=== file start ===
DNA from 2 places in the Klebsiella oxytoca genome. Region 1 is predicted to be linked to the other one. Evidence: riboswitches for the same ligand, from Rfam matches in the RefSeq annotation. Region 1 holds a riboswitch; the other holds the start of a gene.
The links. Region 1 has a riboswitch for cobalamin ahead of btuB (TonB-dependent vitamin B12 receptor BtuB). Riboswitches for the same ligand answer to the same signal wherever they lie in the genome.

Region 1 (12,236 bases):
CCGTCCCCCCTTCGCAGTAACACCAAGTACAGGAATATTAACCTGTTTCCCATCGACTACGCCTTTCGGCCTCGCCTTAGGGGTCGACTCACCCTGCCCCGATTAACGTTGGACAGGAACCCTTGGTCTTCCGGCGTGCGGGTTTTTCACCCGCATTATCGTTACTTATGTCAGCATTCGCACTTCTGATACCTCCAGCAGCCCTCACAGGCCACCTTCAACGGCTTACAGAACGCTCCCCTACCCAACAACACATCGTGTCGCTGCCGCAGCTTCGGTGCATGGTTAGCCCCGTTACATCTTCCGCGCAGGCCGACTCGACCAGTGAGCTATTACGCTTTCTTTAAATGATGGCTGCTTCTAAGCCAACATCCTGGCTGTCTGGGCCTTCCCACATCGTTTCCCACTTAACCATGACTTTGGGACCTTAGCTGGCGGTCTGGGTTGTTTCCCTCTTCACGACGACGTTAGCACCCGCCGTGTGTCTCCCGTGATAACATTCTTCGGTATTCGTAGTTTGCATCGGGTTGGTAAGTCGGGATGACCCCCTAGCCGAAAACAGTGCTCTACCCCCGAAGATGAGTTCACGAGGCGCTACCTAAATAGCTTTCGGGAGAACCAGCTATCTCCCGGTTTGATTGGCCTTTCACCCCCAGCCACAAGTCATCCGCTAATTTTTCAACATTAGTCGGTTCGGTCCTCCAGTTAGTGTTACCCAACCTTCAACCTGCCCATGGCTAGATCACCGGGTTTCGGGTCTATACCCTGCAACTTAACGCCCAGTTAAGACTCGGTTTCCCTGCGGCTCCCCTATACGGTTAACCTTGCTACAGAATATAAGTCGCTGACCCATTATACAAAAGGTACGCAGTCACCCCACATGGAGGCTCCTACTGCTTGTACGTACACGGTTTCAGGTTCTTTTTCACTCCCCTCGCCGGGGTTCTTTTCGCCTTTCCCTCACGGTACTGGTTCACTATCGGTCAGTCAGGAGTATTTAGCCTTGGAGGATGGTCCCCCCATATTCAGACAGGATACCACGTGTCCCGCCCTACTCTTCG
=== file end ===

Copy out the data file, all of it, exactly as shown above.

DNA from 2 places in the Klebsiella oxytoca genome. Region 1 is predicted to be linked to the other one. Evidence: riboswitches for the same ligand, from Rfam matches in the RefSeq annotation. Region 1 holds a riboswitch; the other holds the start of a gene.
The links. Region 1 has a riboswitch for cobalamin ahead of btuB (TonB-dependent vitamin B12 receptor BtuB). Riboswitches for the same ligand answer to the same signal wherever they lie in the genome.

Region 1 (12,236 bases):
CCGTCCCCCCTTCGCAGTAACACCAAGTACAGGAATATTAACCTGTTTCCCATCGACTACGCCTTTCGGCCTCGCCTTAGGGGTCGACTCACCCTGCCCCGATTAACGTTGGACAGGAACCCTTGGTCTTCCGGCGTGCGGGTTTTTCACCCGCATTATCGTTACTTATGTCAGCATTCGCACTTCTGATACCTCCAGCAGCCCTCACAGGCCACCTTCAACGGCTTACAGAACGCTCCCCTACCCAACAACACATCGTGTCGCTGCCGCAGCTTCGGTGCATGGTTAGCCCCGTTACATCTTCCGCGCAGGCCGACTCGACCAGTGAGCTATTACGCTTTCTTTAAATGATGGCTGCTTCTAAGCCAACATCCTGGCTGTCTGGGCCTTCCCACATCGTTTCCCACTTAACCATGACTTTGGGACCTTAGCTGGCGGTCTGGGTTGTTTCCCTCTTCACGACGACGTTAGCACCCGCCGTGTGTCTCCCGTGATAACATTCTTCGGTATTCGTAGTTTGCATCGGGTTGGTAAGTCGGGATGACCCCCTAGCCGAAAACAGTGCTCTACCCCCGAAGATGAGTTCACGAGGCGCTACCTAAATAGCTTTCGGGAGAACCAGCTATCTCCCGGTTTGATTGGCCTTTCACCCCCAGCCACAAGTCATCCGCTAATTTTTCAACATTAGTCGGTTCGGTCCTCCAGTTAGTGTTACCCAACCTTCAACCTGCCCATGGCTAGATCACCGGGTTTCGGGTCTATACCCTGCAACTTAACGCCCAGTTAAGACTCGGTTTCCCTGCGGCTCCCCTATACGGTTAACCTTGCTACAGAATATAAGTCGCTGACCCATTATACAAAAGGTACGCAGTCACCCCACATGGAGGCTCCTACTGCTTGTACGTACACGGTTTCAGGTTCTTTTTCACTCCCCTCGCCGGGGTTCTTTTCGCCTTTCCCTCACGGTACTGGTTCACTATCGGTCAGTCAGGAGTATTTAGCCTTGGAGGATGGTCCCCCCATATTCAGACAGGATACCACGTGTCCCGCCCTACTCTTCG